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COMMONWEALTH EX REL. GAYNELLE MONTGOMERY v. RAY A. MONTGOMERY (03/12/82)

filed: March 12, 1982.

COMMONWEALTH EX REL. GAYNELLE MONTGOMERY, NOW KNOWN AS GAYNELLE DUDA, APPELLANT,
v.
RAY A. MONTGOMERY



No. 1248 Pittsburgh, 1980, Appeal from the Order of the Court of Common Pleas, Civil Division, of Washington County, No. 271 Oct. Term, 1978 AD.

COUNSEL

Sanford S. Finder, Washington, for appellant.

Janet Moschetta, Washington, for appellee.

Spaeth, Hester and Watkins, JJ. Spaeth, J., files a concurring opinion.

Author: Hester

[ 296 Pa. Super. Page 326]

Presently before the court is appellant's appeal from the order*fn1 of the lower court dated November 12, 1980, wherein the lower court granted general custody of the parties' three minor sons to appellee father.

[ 296 Pa. Super. Page 327]

The record herein consists in excess of 500 pages of testimony clearly evidencing a situation which we are asked to resolve in numerous cases; that is, to decide which of two loving, caring parents should be awarded general custody of the parties' minor children.

The lower court convened six separate hearings: October 11, 1979, November 27, 1979, February 13, 1980, March 18, 1980, August 13, 1980*fn2 and September 29, 1980, following which the court issued a 25-page Opinion and Order dated November 12, 1980 granting custody of the three minor children to their natural father, the appellee herein. It is from this Order that the instant appeal has been taken.

We affirm.

It is undisputed that our paramount concern in a child custody proceeding is to determine what is in the best interest and welfare of the child involved considering his or her spiritual, emotional, physical and intellectual well-being. Commonwealth ex rel. Parikh v. Parikh, 449 Pa. 105, 296 A.2d 625 (1972); Sipe v. Shaffer, 263 Pa. Super. 27, 396 A.2d 1359 (1979); Lewis v. Lewis, 267 Pa. Super. 235, 406 A.2d 781 (1979); Wenger v. Wenger, 267 Pa. Super. 134, 406 A.2d 555 (1979); In re Jennifer Lynn Arnold, 286 Pa. Super. 171, 428 A.2d 627 (1981). In a contest between the child's parents, both mother and father bear the affirmative burden of proving that an award of custody to them would be in the best interests of the child. In re Custody of Hernandez, 249 Pa. Super. 274, 376 A.2d 648 (1977).

As this court aptly stated in Lewis v. Lewis, supra, at 783-4:

[ 296 Pa. Super. Page 328]

In order to ensure that the best interests of the child will be served, the appellate court will engage in a comprehensive review of the record. Scarlett v. Scarlett, 257 Pa. Super. 468, 390 A.2d 1331 (1978); In re Custody of Myers, 242 Pa. Super. 225, 363 A.2d 1242 (1976). Thus, while it will defer to the lower court's findings of fact, the appellate court will not be bound by the deductions of the inferences made by the lower court from those facts, but will make an independent judgment based upon its own careful review of the evidence. Sipe v. Shaffer, supra, Scarlett v. Scarlett, supra. In conducting this review the appellate court will look to whether all the pertinent facts and circumstances of the contesting parties have been fully explored and developed. See Sipe v. Shaffer, supra; Gunter v. Gunter, 240 Pa. Super. 382, 361 A.2d 307 (1976). It is the responsibility of the lower court to make a penetrating and comprehensive inquiry, and if necessary, to develop the record itself. See Commonwealth ex rel. Cox v. Cox, 255 Pa. Super. 508, 388 A.2d 1082 (1978). After fulfilling this responsibility to ensure a complete record, the court must file a comprehensive opinion containing its findings and conclusions. See Valentino v. Valentino, 259 Pa. Super. 395, 393 A.2d 885 (1978); Gunter v. Gunter, supra. Only with the benefit of a full record and full opinion can the appellate court hope to fulfill its responsibility of conducting its own careful review. Valentino v. Valentino, supra.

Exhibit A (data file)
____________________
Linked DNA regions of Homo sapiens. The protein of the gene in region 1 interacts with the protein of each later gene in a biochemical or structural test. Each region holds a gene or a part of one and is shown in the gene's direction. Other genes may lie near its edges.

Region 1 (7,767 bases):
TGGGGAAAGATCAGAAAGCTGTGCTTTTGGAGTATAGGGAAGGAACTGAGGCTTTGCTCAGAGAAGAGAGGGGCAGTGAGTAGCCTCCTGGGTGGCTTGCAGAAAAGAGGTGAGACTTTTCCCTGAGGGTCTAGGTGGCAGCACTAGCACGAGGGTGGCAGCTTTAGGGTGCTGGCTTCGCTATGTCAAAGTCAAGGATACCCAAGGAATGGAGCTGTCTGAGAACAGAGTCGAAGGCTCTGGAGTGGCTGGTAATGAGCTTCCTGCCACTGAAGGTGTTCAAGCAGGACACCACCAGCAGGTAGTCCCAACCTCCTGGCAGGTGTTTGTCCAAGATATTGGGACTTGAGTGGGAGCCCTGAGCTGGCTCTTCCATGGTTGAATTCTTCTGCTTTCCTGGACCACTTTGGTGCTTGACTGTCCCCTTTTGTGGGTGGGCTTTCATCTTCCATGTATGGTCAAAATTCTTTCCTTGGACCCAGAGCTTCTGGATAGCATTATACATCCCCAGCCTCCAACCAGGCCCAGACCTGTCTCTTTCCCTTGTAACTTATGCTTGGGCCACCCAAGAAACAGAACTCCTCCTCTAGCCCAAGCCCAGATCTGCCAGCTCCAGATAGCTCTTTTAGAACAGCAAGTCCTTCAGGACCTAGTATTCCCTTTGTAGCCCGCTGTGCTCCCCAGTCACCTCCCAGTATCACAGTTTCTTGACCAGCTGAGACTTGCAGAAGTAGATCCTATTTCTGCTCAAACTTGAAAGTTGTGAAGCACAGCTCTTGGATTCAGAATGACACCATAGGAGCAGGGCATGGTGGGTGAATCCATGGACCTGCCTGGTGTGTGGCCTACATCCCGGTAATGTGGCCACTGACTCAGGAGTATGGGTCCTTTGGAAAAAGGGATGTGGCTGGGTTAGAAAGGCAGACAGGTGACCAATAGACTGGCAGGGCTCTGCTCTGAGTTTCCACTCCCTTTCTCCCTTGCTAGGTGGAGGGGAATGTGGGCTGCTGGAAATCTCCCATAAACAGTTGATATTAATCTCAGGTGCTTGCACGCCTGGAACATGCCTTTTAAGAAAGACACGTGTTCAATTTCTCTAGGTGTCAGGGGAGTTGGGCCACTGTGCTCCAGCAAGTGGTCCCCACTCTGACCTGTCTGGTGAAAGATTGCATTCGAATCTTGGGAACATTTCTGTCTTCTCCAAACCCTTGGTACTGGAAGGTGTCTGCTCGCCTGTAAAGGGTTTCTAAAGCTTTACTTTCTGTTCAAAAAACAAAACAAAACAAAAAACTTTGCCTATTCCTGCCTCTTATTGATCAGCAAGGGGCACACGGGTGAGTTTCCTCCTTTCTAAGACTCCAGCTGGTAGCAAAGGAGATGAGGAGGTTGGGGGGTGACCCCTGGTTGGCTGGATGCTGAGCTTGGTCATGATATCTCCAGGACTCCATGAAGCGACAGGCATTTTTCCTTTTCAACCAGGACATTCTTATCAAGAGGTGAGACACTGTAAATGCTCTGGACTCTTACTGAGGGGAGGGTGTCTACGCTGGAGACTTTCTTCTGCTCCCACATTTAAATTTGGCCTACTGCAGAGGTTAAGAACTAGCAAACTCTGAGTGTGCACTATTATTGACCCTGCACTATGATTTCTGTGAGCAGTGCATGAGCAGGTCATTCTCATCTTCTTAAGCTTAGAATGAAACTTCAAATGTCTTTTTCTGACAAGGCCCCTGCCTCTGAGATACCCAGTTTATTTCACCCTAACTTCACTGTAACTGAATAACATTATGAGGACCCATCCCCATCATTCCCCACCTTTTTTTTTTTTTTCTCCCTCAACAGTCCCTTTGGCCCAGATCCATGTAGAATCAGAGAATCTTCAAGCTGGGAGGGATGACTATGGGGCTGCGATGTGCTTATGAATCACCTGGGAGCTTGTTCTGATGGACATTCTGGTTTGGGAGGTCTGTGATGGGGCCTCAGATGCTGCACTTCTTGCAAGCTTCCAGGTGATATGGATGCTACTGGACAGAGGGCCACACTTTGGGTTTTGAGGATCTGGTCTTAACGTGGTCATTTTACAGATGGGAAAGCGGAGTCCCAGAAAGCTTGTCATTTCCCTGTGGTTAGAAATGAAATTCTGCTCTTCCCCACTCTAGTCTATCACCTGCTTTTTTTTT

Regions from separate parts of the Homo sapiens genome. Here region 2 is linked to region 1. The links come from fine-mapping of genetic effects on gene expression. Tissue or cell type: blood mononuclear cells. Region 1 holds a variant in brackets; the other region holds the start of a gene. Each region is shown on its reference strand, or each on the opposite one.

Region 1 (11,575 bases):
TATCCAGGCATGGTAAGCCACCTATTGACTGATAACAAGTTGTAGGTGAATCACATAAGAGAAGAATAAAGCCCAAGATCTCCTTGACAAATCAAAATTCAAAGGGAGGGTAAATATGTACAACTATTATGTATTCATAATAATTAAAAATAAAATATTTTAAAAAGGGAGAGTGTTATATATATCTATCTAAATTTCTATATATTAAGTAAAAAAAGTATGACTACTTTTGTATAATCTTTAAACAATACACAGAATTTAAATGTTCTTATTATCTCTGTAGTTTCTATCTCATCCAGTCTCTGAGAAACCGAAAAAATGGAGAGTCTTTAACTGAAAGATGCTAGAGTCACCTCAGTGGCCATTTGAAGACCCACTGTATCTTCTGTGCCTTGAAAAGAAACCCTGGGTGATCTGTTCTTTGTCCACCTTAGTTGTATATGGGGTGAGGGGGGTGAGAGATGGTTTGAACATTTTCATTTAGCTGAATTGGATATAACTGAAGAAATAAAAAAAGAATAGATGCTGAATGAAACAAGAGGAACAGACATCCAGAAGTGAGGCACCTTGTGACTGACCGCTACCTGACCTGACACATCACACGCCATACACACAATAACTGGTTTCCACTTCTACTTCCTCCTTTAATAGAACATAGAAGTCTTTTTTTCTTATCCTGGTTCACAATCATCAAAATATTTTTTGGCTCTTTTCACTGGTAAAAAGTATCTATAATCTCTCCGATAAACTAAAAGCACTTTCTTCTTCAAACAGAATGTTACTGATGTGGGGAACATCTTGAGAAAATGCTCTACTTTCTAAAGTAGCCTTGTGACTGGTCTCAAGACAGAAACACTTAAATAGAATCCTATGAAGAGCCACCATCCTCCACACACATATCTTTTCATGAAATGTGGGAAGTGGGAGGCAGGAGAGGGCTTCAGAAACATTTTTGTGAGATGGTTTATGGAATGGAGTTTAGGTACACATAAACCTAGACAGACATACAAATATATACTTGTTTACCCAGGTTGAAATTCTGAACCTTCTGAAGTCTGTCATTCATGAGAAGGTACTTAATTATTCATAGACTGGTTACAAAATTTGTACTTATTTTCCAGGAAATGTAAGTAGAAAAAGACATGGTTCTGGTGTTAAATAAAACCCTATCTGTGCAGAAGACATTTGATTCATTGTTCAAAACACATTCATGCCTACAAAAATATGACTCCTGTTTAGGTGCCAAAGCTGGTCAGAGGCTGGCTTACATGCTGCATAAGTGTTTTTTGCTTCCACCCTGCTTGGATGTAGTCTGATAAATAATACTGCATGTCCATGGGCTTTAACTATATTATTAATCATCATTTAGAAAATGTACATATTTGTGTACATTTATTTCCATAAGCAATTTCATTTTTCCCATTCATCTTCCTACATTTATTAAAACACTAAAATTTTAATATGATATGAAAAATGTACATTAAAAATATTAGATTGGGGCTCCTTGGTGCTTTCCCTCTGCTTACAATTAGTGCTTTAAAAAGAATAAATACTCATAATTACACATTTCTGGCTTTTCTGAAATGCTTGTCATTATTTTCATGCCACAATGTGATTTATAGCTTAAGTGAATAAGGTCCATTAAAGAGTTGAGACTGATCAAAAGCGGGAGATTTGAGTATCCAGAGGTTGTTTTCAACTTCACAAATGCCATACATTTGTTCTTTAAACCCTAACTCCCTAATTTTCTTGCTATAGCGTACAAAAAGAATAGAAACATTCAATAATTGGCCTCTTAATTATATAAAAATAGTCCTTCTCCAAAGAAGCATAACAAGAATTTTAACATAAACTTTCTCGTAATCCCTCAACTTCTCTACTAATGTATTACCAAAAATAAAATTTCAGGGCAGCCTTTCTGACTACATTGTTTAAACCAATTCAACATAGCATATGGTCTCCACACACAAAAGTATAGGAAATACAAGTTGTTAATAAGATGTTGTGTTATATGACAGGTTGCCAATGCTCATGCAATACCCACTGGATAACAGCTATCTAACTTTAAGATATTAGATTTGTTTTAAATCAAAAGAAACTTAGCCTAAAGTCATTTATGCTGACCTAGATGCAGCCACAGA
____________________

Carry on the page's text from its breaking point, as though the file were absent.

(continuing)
Additionally, and assuming that the lower court has fully discharged its responsibilities to make a penetrating and comprehensive inquiry, and if necessary, to develop the record itself, and then and only then, file a comprehensive opinion containing its findings of fact and conclusions of law, we thereafter adopt the reasoning of Judge Price contained in Commonwealth ex rel. E. H. T. v. R. E. T., 285 Pa. Super. 444, 448, 427 A.2d 1370, 1372 (1981), that:

". . . since the trial judge is in the best position to evaluate the attitudes, sincerity, credibility, and demeanor of the witnesses involved, his 'determination of custody

[ 296 Pa. Super. Page 329]

    should be accorded great weight.' Commonwealth ex rel. Rainford v. Cirillo, 222 Pa. Super. 591, 597-98, 296 A.2d 838, 841 (1972) (citation omitted). See, e.g., Trefsgar v. Trefsgar, 261 Pa. Super. 1, 395 A.2d 273 (1973); Commonwealth ex rel. Zeedick v. Zeedick, 213 Pa. Super. 114, 117, 245 A.2d 663, 665 (1968). Thus, although we are not duty bound to accept the trial court's determination, we will defer to it, absent an abuse of discretion, if the judge has thoroughly investigated the facts, that investigation is documented by a complete record, and a comprehensive analysis of the judge's findings is contained in a written opinion. ...


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